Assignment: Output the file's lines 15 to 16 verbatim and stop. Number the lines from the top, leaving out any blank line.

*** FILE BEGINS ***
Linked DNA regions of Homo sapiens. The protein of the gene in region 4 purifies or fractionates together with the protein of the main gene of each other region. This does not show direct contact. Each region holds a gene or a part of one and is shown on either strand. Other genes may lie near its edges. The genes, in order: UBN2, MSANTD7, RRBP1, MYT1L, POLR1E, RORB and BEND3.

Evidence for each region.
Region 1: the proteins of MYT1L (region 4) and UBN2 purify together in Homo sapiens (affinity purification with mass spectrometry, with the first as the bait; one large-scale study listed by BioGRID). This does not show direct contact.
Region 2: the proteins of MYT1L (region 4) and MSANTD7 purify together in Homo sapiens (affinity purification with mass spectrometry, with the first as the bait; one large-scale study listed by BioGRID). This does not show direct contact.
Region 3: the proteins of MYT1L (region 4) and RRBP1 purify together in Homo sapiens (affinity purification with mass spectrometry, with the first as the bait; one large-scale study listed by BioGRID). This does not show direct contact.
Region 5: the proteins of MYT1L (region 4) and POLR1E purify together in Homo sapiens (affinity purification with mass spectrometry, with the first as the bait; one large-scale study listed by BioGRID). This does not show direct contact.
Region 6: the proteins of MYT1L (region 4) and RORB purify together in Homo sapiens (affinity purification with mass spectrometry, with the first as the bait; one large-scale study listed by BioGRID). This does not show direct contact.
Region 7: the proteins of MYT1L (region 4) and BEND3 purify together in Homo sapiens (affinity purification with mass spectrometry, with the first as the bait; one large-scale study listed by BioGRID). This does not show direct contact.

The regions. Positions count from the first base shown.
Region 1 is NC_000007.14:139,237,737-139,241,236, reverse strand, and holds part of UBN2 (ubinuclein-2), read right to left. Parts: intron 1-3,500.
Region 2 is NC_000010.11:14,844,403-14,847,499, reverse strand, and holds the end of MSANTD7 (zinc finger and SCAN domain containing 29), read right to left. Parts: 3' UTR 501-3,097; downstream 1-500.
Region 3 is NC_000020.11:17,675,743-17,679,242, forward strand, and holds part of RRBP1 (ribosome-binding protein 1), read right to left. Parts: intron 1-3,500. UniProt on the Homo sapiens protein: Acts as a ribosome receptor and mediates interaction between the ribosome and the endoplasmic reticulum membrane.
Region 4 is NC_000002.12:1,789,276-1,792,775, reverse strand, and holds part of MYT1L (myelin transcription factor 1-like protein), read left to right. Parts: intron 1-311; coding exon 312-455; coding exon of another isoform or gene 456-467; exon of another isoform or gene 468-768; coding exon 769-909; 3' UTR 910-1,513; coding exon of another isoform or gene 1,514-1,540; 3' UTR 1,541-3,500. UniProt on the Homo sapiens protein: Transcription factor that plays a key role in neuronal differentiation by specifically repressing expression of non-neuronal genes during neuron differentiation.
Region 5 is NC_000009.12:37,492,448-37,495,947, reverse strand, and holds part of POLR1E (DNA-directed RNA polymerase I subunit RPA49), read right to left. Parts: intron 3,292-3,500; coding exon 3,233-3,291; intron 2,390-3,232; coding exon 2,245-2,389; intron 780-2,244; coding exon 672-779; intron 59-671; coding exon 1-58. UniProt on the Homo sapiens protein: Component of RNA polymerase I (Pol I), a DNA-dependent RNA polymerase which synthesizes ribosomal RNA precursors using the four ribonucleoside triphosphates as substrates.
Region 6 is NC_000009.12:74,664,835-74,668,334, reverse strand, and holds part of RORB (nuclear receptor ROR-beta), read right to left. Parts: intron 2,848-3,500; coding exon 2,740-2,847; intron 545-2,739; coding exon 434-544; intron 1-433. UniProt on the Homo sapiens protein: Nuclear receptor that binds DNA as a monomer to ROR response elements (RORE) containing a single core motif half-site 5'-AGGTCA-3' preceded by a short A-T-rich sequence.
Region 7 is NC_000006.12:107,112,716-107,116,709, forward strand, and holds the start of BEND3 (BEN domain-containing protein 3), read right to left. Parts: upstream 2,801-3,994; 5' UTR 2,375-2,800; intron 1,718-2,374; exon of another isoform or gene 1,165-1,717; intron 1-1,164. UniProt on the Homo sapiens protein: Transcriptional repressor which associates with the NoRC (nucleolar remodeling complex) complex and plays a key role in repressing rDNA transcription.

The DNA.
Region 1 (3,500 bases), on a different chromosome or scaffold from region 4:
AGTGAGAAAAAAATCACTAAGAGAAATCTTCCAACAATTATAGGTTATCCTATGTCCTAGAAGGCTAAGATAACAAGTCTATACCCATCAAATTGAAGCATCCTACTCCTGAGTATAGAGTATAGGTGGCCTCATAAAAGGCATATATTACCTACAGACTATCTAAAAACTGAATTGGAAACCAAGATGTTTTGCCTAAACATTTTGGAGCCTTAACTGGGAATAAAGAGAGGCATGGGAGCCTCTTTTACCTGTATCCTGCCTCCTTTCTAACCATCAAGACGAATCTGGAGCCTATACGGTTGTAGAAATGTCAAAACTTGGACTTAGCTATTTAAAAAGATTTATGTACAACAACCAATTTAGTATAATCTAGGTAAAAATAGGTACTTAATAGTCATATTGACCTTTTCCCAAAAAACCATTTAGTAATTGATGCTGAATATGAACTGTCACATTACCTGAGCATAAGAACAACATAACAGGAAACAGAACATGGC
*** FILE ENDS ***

Region 6 is NC_000009.12:74,664,835-74,668,334, reverse strand, and holds part of RORB (nuclear receptor ROR-beta), read right to left. Parts: intron 2,848-3,500; coding exon 2,740-2,847; intron 545-2,739; coding exon 434-544; intron 1-433. UniProt on the Homo sapiens protein: Nuclear receptor that binds DNA as a monomer to ROR response elements (RORE) containing a single core motif half-site 5'-AGGTCA-3' preceded by a short A-T-rich sequence.
Region 7 is NC_000006.12:107,112,716-107,116,709, forward strand, and holds the start of BEND3 (BEN domain-containing protein 3), read right to left. Parts: upstream 2,801-3,994; 5' UTR 2,375-2,800; intron 1,718-2,374; exon of another isoform or gene 1,165-1,717; intron 1-1,164. UniProt on the Homo sapiens protein: Transcriptional repressor which associates with the NoRC (nucleolar remodeling complex) complex and plays a key role in repressing rDNA transcription.